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Curing duck breasts and hanging them like hams in your refrigerator for three weeks may not be your particular pail of blueberries. Or brining a whole, 30-pound piglet as a precursor for making porchetta. But how about grilling a hangar steak and slathering it with a bordelaise sauce? Mind you, this is a sauce that calls for a bottle of dry red wine and three quarts of veal stock as well as the requisite vegetables. But that's the point here: the best imaginable ingredients and a lot of focused work leading to a sublimely simple outcome. Simple in this case being an ultimate grilled steak experience. The kind of experience dished up at Tom Colicchio's restaurant Craft. Craft of Cooking is Colicchio's way of making that same experience available in your own home.
The author of Think Like a Chef is betting that if he shows you what he does in a commercial kitchen, it will have an impact on your home cooking. Because what he does in his kitchen is what he likes to eat at home. It's not about speed, and it's not about convenience. It's about making food taste great without fanfare or pretension. The book breaks out in major ingredient sections, meat, fish, vegetables, and the like. Subsections in meat, for example, include charcuterie, roasting and grilling, and braising. Some of the recipes, like the one for baby lamb, are simply too big for the home kitchen. But Colicchio wants you to see what he's up to. He wants you to think about it. There are long asides about various products--the hangar steak, mesclun, beurre fondue--called ingredient portraits. And there are notes that detail how all the elements of a restaurant from prep to wine service fit together.
For anyone who simply loves to read delicious recipes, this is an elegant book. For those home cooks with some experience--skilled amateurs--Craft of Cooking is a challenge as well as a portal to a whole new realm of fine cuisine. --Schuyler Ingle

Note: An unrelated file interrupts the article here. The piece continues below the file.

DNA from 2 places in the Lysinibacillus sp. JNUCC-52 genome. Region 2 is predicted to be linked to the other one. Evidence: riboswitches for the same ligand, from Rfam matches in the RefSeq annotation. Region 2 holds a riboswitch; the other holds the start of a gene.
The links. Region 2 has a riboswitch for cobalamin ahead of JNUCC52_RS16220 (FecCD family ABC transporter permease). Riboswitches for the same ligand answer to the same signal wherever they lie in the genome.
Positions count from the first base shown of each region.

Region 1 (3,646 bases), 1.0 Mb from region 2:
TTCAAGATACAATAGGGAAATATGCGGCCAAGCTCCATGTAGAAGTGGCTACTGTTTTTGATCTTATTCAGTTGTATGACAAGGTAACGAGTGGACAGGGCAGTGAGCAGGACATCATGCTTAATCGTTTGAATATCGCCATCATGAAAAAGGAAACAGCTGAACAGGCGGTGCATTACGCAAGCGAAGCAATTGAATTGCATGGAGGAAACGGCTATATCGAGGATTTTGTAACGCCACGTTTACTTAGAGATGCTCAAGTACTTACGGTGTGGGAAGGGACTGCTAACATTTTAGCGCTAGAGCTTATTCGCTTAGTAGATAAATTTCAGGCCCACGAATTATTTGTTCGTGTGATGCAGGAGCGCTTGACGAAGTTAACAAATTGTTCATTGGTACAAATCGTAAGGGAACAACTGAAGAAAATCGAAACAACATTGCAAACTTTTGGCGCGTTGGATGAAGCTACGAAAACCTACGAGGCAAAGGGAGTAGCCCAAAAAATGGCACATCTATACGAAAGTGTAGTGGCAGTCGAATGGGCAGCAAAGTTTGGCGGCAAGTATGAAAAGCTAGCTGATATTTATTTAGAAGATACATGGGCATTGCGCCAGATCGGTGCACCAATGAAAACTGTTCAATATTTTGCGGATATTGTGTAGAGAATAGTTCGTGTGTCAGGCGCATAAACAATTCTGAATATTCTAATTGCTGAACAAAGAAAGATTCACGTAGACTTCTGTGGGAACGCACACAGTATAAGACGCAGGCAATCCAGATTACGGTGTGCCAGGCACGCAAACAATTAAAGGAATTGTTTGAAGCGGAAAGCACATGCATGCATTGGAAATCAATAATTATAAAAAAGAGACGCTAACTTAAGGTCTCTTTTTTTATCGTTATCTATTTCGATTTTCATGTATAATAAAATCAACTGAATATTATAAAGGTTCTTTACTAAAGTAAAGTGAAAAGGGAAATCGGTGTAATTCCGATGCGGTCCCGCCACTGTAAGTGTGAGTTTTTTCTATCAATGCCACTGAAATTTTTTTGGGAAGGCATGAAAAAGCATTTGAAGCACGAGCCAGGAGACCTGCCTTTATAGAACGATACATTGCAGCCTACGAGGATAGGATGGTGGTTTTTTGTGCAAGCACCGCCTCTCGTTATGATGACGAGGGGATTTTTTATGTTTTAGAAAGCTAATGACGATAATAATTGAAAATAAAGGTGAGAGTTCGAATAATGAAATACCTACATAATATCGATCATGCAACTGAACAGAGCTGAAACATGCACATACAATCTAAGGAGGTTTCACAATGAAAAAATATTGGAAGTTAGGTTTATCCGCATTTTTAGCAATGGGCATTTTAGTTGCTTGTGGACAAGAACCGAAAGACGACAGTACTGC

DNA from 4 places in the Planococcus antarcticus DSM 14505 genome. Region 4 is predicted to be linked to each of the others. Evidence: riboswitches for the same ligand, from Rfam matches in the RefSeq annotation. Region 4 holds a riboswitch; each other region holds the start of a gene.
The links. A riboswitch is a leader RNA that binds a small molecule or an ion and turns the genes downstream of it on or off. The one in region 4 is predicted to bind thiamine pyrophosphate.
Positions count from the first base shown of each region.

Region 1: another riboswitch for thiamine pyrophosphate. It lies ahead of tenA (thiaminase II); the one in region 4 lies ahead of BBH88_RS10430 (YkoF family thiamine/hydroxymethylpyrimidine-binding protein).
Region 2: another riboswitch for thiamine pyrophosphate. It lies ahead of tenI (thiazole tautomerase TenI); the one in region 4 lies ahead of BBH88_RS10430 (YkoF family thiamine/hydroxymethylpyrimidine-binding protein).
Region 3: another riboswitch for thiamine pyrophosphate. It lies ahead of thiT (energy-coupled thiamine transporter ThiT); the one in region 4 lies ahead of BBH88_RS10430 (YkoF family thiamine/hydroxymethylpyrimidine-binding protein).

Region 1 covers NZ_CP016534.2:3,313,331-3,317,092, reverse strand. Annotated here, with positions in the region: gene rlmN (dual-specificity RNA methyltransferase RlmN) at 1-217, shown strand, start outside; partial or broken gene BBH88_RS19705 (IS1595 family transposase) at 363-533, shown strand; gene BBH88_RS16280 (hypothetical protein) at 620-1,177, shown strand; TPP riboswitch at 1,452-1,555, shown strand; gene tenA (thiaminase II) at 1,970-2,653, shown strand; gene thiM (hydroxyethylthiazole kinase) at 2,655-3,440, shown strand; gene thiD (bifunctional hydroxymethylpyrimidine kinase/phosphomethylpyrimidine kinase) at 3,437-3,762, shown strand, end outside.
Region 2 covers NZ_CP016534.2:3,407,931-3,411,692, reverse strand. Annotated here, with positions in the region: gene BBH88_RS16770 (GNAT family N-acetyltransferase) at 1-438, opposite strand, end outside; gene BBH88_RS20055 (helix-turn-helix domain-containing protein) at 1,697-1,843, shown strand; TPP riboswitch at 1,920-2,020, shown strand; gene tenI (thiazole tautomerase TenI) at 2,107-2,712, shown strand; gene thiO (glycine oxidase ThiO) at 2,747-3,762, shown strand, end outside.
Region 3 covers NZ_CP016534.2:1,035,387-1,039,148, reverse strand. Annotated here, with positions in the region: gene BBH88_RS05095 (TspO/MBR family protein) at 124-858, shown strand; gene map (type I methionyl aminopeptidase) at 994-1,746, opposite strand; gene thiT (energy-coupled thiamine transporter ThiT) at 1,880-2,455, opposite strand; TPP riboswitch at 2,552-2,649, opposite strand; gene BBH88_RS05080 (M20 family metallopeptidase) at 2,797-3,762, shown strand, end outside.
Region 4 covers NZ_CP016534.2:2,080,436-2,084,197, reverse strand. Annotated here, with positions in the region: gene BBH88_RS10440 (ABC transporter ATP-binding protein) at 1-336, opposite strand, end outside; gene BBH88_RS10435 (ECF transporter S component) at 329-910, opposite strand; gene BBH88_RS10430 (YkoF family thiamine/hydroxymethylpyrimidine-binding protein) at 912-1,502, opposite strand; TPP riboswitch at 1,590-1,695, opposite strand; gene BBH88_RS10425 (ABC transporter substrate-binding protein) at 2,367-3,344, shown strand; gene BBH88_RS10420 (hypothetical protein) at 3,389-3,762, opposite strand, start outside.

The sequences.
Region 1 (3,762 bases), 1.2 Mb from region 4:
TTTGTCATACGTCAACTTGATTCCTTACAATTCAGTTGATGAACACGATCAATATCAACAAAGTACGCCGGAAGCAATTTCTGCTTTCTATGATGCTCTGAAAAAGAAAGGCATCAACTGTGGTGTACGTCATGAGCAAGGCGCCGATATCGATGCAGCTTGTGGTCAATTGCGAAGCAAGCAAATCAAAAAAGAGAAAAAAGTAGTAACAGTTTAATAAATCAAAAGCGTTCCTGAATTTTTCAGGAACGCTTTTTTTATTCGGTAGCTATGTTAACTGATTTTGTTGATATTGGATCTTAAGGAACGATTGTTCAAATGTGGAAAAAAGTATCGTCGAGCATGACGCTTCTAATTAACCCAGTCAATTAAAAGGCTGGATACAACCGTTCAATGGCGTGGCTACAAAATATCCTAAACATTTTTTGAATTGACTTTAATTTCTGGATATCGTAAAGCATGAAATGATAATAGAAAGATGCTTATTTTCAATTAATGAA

"I haven't tried to simplify these recipes for the sake of the home cook," writes Colicchio (Think Like a Chef). "Simple food doesn't mean simplistic. It requires a healthy dose of skill and hard work." And with that caveat, he offers up 125 uneven dishes. While there are plenty of recipes that are simple to prepare, most of the book's recipes require time, patience and, occasionally, deep pockets: Duck Ham must hang in the refrigerator for three weeks; Braised Monkfish calls for 17 ingredients, three of which are sub-recipes; and foie gras and black truffles make several appearances. Colicchio is unapologetic in including "behemoth" recipes-restaurant dishes that he admits may be out reach of most home cooks. Uncompromisingly fresh flavors are his touchstone, and squeamish cooks may find it disquieting to discover that many ingredient animals such as soft shell crabs and lobster meet their end at the cook's hand. Colicchio has subdivided the chapters into sections according to technique-roasting, sauteing, braising, pureeing, marinating. Each chapter includes ingredient portraits, as well as essays, that give a sneak peek behind Craft's doors. (While the photos throughout are nicely placed, the extreme close-up of carrots and celery on the cover is a kind of culinary Rorschach test.) The essays, though, are a jarring interlude because the book, which is written from Colicchio's point of view, suddenly does an about face by quoting the chef, and the disembodied narrator is never revealed. But will all this dampen sales? Certainly not. The Colicchio name is enough to sell this book, and the clear, simply written recipes will quell even the worst case of kitchen anxiety. Photos.
Copyright 2003 Reed Business Information, Inc.